The brake pads on a Porsche can last around 30,000 to 40,000 miles under normal driving conditions. Since all modern Porsches use brake pad sensors, you can easily tell when it is time to replace your brakes because a brake warning light will appear in the instrument cluster. Alternatively, you can use a brake pad measuring tool to determine when the brake pads are nearing the end of their life.

Do I need to replace the brake pads and rotors at the same time?

Many Porsche dealerships will insist on replacing the brake pads and rotors at the same time. While we are often skeptical of dealership service centers, we generally agree. Typically on a Porsche, by the time the brake pads need to be replaced, your car has eaten through a significant amount of brake rotor material.

To inspect your brake rotor, run your fingernail across the edge of the brake rotor. If there is a lip your fingernail catches on, it’s a good idea to replace your brake rotor. And even if there isn’t a lip on the edge of the rotor, by replacing the brake pads and rotors at the same time, you’ll reduce the risks of brake squeal and vibration.

My brakes are squealing or vibrating. Do I need to replace my brakes?

Not necessarily. Brakes can squeal or vibration for numerous reasons. Before running out and spending a ton of money replacing your brakes, check out this video below for helpful diagnostic tips and potential fixes.

22 comments on “Porsche Brake Replacement Cost: How Much Should You Pay? (in 2023)

  1. The caption photo shows ceramic brakes. Are your figures based on those? And what mileage should one expect from ceramic rotors and their associated pads

    • ecarguidesllc says:

      Hi John. The article does not cover the cost associated with replacing ceramic brakes. For the most part, the ceramic rotors should be lifetime unless you damage them. In that case, a set of rotors front and rear will run you over $10,000. The brake pads should last 20-40k miles depending on how you drive. Obviously, if you track your car, the pads will wear even quicker. In general, replacing the brake pads on a vehicle with carbon ceramic rotors should be about the same price as a Porsche with steel brakes. Hope this helps.

      • Bruce Hochstetler says:

        For a newer 911 GT3, the rotors cost about $25,000 not $10,000. 10K would be the cost of using steel instead of the ceramics. Many people who track their cars replace the ceramics with steels because of the cost. Of course, other options exist such as having the ceramics refurbished at a cost of around $8,000 for all four corners.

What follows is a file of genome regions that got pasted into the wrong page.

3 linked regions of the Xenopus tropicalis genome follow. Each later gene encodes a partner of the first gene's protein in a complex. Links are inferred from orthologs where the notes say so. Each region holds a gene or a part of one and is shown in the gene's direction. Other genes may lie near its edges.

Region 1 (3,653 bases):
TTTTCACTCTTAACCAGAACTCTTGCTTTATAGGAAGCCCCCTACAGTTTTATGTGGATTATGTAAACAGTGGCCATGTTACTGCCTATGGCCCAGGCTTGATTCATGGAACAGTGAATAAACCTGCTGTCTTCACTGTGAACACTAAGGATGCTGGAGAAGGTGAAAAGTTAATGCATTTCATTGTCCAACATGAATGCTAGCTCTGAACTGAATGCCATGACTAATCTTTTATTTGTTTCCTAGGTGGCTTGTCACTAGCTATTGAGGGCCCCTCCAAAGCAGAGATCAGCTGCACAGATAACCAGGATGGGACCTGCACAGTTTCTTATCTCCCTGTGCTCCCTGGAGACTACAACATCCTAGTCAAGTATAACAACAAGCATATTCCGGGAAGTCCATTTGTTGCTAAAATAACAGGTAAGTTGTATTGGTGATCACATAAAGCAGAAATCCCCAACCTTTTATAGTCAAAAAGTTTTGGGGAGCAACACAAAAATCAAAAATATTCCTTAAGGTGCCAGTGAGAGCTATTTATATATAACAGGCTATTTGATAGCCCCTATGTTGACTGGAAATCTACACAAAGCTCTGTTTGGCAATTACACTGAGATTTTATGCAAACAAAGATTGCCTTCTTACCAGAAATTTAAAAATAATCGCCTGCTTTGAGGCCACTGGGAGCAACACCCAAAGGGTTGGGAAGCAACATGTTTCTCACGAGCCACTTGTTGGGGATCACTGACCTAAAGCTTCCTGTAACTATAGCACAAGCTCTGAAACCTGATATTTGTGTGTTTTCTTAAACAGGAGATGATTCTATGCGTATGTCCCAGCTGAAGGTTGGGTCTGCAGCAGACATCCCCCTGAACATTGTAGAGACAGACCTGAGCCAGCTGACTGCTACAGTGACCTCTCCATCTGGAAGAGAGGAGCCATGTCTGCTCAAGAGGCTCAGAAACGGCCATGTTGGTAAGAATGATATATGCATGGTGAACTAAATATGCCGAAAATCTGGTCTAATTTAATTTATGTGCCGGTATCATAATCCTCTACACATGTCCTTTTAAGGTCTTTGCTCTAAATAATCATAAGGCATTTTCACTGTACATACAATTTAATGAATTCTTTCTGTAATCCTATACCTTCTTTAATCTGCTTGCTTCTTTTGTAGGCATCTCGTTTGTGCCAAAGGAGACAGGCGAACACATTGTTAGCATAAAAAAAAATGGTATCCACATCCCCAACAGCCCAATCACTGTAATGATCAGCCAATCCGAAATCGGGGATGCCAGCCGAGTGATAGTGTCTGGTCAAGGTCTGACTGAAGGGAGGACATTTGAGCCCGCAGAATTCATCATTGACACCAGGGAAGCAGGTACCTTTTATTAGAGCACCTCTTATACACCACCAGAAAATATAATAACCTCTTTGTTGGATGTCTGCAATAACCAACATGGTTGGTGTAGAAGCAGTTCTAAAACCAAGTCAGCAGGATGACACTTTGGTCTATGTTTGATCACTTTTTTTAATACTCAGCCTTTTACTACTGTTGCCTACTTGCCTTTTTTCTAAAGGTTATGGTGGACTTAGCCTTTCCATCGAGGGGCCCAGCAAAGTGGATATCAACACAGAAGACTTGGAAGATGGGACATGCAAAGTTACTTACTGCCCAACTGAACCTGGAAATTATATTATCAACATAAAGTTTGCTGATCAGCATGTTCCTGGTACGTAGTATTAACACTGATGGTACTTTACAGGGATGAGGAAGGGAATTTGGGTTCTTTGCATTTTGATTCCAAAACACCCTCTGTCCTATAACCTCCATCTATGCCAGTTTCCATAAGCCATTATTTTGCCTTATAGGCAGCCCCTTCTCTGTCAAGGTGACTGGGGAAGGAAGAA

• ecarguidesllc says:

      Yes, that’s correct. It could be any one of the corners of the vehicle or multiple. Most likely, however, just your front or rear brakes would need to be replaced because they typically do not wear at the same rate. This is a good time to get your brakes inspected.

  2. I have a 2018 Macan. I’m noticing some vibration when I brake. Sensors are not lighting up. Any advice before I bring it somewhere to be checked out is appreciated!

    • ecarguidesllc says:

      Hi Sue. How many have you put on the brakes and were there any events that happened around the time you first began noticing the issue? A common issue that can happen is that the brake rotors develop uneven levels of pad material deposits. You can try getting your car up to 40-50 MPH and apply the brakes pretty hard and repeat this 4-5 times; of course do so on a road free of traffic and in accordance to local traffic laws. If you have uneven pad material deposited on the brake rotors, this should help even things out. Hope this helps.

      • TheFlyinFilopino says:

        Honestly and only when it’s safe. Going from 75 to FULL STOP 3 Times is a great way to clean up any braking issue i’ve had on my 997.2 and 991.2. Now please don’t do this with anyone behind you or around you, but it really works 100%.

  3. TheFlyinFilopino says:

    I learned this from a Porsche mechanic. A real mechanic who works for Porsche. She said “Only do what the computer tells you to do … period”.

  4. What is the torque setting for the caliper bolts on a 2014 Cayenne turbo red caliper 390mm rotors. I have seen videos using 200fp.

  5. have 2013 porsche boxster (2.7 litre flat six). passenger front wheel has a low rubbing noise when i apply brake pressure. no warning lights are on. car has about 52k miles. thoughts as to what this could be?